[whatwg] <time> element feedback

Ian Hickson ian at hixie.ch
Tue Dec 7 15:36:11 PST 2010

On Tue, 31 Aug 2010, Martin Janecke wrote:
> (1) There's the example of relative date phrases that refer to an absolute
> date. For example:
> <time datetime='2009'>Last year</time>'s temperature was above average.

What's the use case here? What problem is this solving that isn't solved 
by just writing this?:

   <span title="2009">Last year</span>'s temperature was above average.

Before we add features to HTML, we follow the steps described here:


I am not aware of any use cases or problems here (steps 1 and 2).

> (2) There's the example of dates written in a local format that is not 
> widely understood anywhere else in the world. For example:
> <time datetime='2010'>平22年</time> saw no major earthquakes in Japan. 
> Besides, <time>2010</time> in a British news article would allow users 
> e.g. in Japan to have these dates displayed as 平22年. That's clearly 
> an advantage over the number 2010 alone. Most examples given in the Wiki 
> are use cases for this. Of course not only Japanese would profit but 
> anyone who uses a different calendar from the Gregorian one.

This specific use case I agree has merit; as I've said before, though, we 
should wait to see if the similar features already in the spec gain 
traction with implementors and authors before adding yet more features 
here. The danger otherwise is that we overload implementors with too many 
new features, and they don't support any of them.

> > On Mon, 9 Aug 2010, Tantek Çelik wrote:
> >>
> >> HTML5 provides mechanisms for both semantically inputting datetime 
> >> values (via the 6 new datetime<input> types), and semantically 
> >> outputting datetime values (via the new<time> element). However, the 
> >> types/granularities of dates and times that are supported do not 
> >> match up on input vs output, and they should.
> >
> > Why?
> >
> >
> >> From a design, learning/teaching perspective, it is much better if 
> >> they are made to match up, that is if every type/granularity of 
> >> datetime that can be entered can also be semantically marked up (and 
> >> vice versa).
> >
> > Why?
> This would be intuitive – at least to me – and I assume to others as 
> well. It's less complicated if there are less differences, it's less to 
> keep in mind.
> Supporting different date formats for both will most likely lead to more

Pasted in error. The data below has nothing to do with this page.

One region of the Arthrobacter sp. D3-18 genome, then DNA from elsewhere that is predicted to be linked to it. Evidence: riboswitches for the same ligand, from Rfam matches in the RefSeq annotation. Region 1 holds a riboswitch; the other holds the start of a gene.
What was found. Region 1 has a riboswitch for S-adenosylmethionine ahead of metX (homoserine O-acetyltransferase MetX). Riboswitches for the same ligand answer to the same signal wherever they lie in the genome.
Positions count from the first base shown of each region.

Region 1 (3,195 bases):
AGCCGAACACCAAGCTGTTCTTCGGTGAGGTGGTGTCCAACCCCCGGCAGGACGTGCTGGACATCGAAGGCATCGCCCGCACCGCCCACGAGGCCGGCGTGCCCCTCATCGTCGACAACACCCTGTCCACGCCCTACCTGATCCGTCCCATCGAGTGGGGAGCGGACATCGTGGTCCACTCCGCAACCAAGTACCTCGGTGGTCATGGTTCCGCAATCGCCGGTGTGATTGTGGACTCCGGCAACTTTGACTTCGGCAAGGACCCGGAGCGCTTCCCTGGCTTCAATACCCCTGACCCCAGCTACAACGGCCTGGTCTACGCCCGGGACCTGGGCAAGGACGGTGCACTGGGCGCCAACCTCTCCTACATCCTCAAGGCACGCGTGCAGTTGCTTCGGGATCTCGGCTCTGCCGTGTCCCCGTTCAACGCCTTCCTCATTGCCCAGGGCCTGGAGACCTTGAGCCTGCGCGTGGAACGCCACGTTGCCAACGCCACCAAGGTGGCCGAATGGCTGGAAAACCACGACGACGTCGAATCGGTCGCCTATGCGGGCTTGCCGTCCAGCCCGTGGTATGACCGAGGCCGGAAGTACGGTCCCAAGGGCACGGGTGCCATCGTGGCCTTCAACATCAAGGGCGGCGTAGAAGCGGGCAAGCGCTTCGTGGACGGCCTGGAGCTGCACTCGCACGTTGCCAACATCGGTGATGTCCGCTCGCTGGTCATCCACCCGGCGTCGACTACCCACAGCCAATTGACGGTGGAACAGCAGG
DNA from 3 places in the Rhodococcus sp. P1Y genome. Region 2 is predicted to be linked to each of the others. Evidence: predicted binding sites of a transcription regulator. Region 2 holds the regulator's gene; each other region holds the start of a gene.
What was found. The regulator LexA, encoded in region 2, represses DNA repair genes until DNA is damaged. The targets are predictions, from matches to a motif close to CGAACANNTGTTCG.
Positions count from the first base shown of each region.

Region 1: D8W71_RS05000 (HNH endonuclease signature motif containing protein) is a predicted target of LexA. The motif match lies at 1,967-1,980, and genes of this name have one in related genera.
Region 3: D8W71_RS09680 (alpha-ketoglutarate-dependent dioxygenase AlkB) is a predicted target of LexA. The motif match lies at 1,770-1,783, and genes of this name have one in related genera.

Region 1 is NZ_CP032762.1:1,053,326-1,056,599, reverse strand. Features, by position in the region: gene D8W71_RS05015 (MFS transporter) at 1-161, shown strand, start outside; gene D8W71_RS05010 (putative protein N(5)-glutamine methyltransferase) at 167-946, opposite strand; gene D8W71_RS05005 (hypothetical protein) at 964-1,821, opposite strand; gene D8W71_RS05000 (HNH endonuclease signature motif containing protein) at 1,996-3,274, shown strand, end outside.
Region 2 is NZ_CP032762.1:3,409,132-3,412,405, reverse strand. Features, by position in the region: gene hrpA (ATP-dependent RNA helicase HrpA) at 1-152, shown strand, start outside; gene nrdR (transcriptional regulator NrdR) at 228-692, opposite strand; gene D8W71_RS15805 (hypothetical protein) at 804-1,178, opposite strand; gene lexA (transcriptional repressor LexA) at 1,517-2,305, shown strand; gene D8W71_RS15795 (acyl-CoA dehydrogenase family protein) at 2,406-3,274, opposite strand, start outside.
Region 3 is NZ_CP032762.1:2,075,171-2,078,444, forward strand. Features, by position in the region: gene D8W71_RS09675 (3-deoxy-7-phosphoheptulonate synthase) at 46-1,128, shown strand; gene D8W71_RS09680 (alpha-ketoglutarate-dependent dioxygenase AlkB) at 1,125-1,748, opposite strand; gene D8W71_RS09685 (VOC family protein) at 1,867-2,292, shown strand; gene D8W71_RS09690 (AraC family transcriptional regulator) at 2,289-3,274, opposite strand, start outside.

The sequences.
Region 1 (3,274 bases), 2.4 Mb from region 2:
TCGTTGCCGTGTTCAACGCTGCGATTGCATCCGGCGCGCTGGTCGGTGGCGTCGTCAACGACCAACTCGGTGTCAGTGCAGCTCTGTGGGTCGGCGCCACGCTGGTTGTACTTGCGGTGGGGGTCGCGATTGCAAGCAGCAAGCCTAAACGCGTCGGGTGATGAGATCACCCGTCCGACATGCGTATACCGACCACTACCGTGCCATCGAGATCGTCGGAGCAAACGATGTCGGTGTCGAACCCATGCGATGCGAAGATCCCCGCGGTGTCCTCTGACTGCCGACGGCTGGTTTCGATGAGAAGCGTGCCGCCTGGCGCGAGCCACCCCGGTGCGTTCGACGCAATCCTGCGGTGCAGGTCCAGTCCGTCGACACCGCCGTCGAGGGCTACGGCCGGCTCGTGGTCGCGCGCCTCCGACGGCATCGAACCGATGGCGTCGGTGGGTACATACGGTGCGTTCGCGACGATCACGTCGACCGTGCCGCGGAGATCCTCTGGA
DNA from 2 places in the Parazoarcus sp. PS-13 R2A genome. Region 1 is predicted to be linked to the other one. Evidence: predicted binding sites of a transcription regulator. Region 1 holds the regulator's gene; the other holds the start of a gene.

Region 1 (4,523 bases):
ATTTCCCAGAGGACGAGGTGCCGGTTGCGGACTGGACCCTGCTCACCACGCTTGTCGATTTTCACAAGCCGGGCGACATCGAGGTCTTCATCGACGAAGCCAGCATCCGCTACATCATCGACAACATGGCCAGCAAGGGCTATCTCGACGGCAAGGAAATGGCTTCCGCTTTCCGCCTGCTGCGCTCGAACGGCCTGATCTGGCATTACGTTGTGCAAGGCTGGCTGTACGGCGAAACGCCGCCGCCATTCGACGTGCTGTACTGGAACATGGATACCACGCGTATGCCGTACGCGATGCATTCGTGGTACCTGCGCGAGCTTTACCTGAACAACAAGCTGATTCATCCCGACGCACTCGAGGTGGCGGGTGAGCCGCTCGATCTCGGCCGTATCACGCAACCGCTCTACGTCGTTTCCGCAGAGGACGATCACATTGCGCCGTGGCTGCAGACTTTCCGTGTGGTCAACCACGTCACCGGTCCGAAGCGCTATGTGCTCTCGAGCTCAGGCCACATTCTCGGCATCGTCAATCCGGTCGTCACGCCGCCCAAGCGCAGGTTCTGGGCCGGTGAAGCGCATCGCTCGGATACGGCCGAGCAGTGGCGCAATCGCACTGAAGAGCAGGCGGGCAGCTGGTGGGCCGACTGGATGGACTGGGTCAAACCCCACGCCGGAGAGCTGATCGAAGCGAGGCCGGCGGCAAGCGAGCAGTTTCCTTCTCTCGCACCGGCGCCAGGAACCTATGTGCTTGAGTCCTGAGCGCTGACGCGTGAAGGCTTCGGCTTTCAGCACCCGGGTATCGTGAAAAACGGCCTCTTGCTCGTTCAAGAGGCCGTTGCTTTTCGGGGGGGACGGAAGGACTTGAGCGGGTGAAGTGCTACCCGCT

> incorrect usage than in case of matching date format support.

I think one can argue similarly that things are less complicated when 
there are fewer features. I'm not sure that either is more compelling than 
the other. Given that we can complete the pattern once we have 
implementation experience, though, that seems like the best bet on the 
short term.

> >> It would also be nice to have a year state for<input>, as it has more 
> >> use cases than week, and it would allow combining with the month 
> >> state for e.g. credit card info.
> >
> > Can you show me a page that has a special control for year input, 
> > rather than just a regular text input?
> Here are results of a quick research:
> The Bank of Canada (<select>)
> http://www.bankofcanada.ca/en/rates/exchform.html
> (I am aware that this usage would not be replaced by a year only input, still
> it shows that not all people think text-only suits best for year input.)
> Japanese year converter (<select>)
> http://www.allcalendars.net/JapaneseYearConverter.php
> Kitco charts (<select>, <input type="checkbox">)
> http://www.kitco.com/charts/historicalgold.html
> Especially note the YEARLY GOLD CHARTS section.

It seems to me that HTML already satisfies their use cases completely 
here, without needing any new features. This is in contrast to date 
pickers, where authors have frequently found that HTML does _not_ satisfy 
their use cases, to the point of them using JS libraries to have custom 
date pickers.

On Tue, 31 Aug 2010, Martin Janecke wrote:
> I understand that it's not good to implement features that won't be used 
> by anyone in the end. Nevertheless I am worried that this could lead to 
> a chicken or the egg dilemma, i.e. HTML waits for CSS to implement 
> styling (year-only) dates and CSS waits for HTML implementing 
> year-only-dates before making them stylable?

HTML isn't waiting for CSS to make the first move -- HTML has already gone 
a step beyond what CSS supports here. Now we have to make sure we also 
support this in CSS, before adding even more to HTML. Generally when 
technologies work together like this they leap-frog each other, roughly in 
sync with implementations. This ensures that the whole platform doesn't 
ever get too far ahead of implementations, and it ensure that we don't go 
too far into the weeds with a bad idea before stopping.

The remainder of this thread discussed the pros and cons of having <time> 
localise times. This issue will be decided by the market one way or the 
other; it's not clear to me that we can make progress on it here.

Ian Hickson               U+1047E                )\._.,--....,'``.    fL
http://ln.hixie.ch/       U+263A                /,   _.. \   _\  ;`._ ,.
Things that are impossible just take longer.   `._.-(,_..'--(,_..'`-.;.'

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